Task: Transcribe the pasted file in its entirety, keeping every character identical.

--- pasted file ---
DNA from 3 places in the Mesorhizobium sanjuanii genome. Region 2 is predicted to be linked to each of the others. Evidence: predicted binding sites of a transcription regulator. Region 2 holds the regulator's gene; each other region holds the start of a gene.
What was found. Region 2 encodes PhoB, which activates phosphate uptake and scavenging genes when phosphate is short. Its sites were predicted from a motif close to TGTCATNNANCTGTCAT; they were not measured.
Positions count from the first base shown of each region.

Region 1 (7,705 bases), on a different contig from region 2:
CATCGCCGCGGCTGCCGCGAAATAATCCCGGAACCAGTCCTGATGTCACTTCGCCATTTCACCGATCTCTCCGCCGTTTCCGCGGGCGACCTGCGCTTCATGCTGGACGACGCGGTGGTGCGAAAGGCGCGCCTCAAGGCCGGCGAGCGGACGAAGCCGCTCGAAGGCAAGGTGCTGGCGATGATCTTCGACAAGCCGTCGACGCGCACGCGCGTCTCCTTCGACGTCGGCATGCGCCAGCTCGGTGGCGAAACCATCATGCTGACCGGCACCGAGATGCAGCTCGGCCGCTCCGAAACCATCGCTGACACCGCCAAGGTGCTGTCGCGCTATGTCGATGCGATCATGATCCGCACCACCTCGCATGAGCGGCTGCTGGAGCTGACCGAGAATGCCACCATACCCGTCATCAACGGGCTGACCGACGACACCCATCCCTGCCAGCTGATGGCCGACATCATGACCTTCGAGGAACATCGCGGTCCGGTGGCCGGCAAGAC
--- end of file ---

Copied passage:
DNA from 3 places in the Mesorhizobium sanjuanii genome. Region 2 is predicted to be linked to each of the others. Evidence: predicted binding sites of a transcription regulator. Region 2 holds the regulator's gene; each other region holds the start of a gene.
What was found. Region 2 encodes PhoB, which activates phosphate uptake and scavenging genes when phosphate is short. Its sites were predicted from a motif close to TGTCATNNANCTGTCAT; they were not measured.
Positions count from the first base shown of each region.

Region 1 (7,705 bases), on a different contig from region 2:
CATCGCCGCGGCTGCCGCGAAATAATCCCGGAACCAGTCCTGATGTCACTTCGCCATTTCACCGATCTCTCCGCCGTTTCCGCGGGCGACCTGCGCTTCATGCTGGACGACGCGGTGGTGCGAAAGGCGCGCCTCAAGGCCGGCGAGCGGACGAAGCCGCTCGAAGGCAAGGTGCTGGCGATGATCTTCGACAAGCCGTCGACGCGCACGCGCGTCTCCTTCGACGTCGGCATGCGCCAGCTCGGTGGCGAAACCATCATGCTGACCGGCACCGAGATGCAGCTCGGCCGCTCCGAAACCATCGCTGACACCGCCAAGGTGCTGTCGCGCTATGTCGATGCGATCATGATCCGCACCACCTCGCATGAGCGGCTGCTGGAGCTGACCGAGAATGCCACCATACCCGTCATCAACGGGCTGACCGACGACACCCATCCCTGCCAGCTGATGGCCGACATCATGACCTTCGAGGAACATCGCGGTCCGGTGGCCGGCAAGAC